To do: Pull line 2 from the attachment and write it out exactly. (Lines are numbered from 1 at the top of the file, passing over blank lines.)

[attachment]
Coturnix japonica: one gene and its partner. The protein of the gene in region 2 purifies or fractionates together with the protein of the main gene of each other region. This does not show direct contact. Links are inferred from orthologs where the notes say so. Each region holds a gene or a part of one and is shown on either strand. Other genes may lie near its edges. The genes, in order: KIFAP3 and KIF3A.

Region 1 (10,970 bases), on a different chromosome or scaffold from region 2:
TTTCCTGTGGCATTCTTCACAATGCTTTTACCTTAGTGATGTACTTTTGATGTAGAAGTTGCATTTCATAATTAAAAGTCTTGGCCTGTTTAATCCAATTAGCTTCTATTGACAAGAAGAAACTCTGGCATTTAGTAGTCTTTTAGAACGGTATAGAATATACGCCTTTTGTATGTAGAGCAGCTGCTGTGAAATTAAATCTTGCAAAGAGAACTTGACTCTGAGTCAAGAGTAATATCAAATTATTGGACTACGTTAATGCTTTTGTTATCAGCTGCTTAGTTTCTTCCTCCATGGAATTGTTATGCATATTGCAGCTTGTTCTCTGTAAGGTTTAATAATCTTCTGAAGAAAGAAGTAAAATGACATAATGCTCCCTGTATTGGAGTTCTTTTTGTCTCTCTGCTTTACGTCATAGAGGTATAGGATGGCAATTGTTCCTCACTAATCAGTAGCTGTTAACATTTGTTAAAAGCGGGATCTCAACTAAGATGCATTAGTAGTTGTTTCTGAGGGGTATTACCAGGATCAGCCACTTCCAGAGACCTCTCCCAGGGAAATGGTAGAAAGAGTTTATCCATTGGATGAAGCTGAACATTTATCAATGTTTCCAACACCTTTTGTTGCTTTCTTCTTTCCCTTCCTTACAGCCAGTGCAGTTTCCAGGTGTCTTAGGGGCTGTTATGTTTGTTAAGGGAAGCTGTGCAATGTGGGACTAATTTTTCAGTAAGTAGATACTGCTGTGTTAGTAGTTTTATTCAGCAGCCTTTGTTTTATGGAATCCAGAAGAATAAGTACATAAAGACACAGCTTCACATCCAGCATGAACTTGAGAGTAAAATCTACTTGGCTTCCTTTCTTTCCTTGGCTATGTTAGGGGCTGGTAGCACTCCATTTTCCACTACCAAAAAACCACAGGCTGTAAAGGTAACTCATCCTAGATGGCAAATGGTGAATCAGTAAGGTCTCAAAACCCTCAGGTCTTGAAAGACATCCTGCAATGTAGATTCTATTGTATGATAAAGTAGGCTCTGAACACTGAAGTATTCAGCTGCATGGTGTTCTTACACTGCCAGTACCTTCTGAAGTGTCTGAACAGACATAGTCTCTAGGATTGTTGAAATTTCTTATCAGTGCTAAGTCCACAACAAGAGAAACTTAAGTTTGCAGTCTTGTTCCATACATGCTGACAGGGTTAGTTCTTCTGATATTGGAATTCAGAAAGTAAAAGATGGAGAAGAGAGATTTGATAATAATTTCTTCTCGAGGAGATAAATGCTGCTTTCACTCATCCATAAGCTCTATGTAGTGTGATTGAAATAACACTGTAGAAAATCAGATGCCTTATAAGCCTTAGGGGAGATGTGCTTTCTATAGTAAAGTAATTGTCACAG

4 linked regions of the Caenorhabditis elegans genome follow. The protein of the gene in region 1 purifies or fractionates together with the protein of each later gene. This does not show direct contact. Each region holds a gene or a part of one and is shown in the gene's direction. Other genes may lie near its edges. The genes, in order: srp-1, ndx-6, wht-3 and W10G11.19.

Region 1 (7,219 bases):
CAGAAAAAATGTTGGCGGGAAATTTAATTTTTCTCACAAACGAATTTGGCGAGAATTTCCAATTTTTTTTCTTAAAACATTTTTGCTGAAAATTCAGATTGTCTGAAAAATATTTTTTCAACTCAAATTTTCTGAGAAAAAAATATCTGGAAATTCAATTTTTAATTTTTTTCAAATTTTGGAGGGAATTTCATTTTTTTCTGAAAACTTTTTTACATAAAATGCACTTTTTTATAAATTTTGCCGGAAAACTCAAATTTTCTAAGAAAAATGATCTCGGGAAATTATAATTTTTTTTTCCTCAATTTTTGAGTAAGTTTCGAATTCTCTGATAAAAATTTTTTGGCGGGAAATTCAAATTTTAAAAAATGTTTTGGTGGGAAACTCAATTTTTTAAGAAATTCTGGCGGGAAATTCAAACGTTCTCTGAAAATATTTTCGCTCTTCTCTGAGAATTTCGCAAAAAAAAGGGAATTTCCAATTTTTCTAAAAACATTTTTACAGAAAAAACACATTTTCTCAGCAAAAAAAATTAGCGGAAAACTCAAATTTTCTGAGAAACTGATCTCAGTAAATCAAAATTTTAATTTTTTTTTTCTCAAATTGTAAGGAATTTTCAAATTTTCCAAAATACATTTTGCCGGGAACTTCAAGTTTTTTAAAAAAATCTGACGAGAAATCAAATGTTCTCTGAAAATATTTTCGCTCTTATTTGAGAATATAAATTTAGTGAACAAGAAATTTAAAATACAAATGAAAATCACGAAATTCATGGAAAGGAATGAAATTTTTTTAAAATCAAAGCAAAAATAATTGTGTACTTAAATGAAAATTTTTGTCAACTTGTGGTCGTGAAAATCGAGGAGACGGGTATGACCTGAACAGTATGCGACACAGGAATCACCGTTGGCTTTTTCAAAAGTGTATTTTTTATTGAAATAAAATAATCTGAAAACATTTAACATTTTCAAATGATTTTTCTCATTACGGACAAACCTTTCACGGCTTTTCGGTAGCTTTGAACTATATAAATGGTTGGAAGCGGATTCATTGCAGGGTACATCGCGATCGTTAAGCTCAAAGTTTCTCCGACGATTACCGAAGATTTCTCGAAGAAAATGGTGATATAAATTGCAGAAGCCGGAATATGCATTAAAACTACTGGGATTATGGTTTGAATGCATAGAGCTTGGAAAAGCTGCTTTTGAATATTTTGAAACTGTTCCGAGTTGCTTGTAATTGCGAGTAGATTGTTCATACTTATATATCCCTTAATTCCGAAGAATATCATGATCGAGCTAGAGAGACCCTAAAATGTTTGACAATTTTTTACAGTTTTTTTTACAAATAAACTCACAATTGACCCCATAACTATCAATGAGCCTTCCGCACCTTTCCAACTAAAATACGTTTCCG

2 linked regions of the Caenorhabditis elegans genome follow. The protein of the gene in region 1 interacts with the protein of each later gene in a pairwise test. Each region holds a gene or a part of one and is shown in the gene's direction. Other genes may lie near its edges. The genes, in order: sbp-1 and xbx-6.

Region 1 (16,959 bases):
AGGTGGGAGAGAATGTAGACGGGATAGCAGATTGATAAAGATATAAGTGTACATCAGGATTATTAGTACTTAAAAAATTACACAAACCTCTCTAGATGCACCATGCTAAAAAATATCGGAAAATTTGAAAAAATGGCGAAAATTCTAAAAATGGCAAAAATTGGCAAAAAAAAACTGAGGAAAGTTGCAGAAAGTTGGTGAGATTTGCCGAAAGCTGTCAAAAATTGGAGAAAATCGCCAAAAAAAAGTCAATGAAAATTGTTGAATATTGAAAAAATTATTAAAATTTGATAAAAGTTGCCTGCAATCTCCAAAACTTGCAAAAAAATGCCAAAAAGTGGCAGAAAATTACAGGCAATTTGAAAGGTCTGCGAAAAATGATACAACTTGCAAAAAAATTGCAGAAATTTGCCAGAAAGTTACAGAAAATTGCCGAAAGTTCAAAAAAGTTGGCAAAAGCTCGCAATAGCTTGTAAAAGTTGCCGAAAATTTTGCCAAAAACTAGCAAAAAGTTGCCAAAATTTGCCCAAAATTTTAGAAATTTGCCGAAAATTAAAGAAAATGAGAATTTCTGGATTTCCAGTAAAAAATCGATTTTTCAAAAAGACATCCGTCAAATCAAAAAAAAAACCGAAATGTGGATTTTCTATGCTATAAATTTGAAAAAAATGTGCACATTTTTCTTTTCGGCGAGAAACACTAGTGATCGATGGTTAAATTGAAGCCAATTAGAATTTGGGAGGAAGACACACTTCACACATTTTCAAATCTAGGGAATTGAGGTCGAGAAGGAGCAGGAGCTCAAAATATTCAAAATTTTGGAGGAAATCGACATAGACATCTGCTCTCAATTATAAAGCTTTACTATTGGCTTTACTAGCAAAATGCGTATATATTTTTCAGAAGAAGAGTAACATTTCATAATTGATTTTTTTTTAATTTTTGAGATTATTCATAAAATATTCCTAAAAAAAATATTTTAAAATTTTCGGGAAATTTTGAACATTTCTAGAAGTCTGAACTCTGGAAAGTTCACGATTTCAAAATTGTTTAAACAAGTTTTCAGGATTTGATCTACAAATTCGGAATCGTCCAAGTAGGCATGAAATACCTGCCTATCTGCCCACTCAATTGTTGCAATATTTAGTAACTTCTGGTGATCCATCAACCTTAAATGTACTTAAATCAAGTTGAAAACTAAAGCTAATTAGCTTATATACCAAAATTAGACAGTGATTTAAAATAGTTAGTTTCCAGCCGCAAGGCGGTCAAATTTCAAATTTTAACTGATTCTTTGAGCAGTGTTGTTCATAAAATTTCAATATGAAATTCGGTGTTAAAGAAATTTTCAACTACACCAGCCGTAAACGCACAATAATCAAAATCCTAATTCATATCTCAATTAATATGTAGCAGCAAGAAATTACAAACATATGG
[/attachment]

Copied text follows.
Region 1 (10,970 bases), on a different chromosome or scaffold from region 2: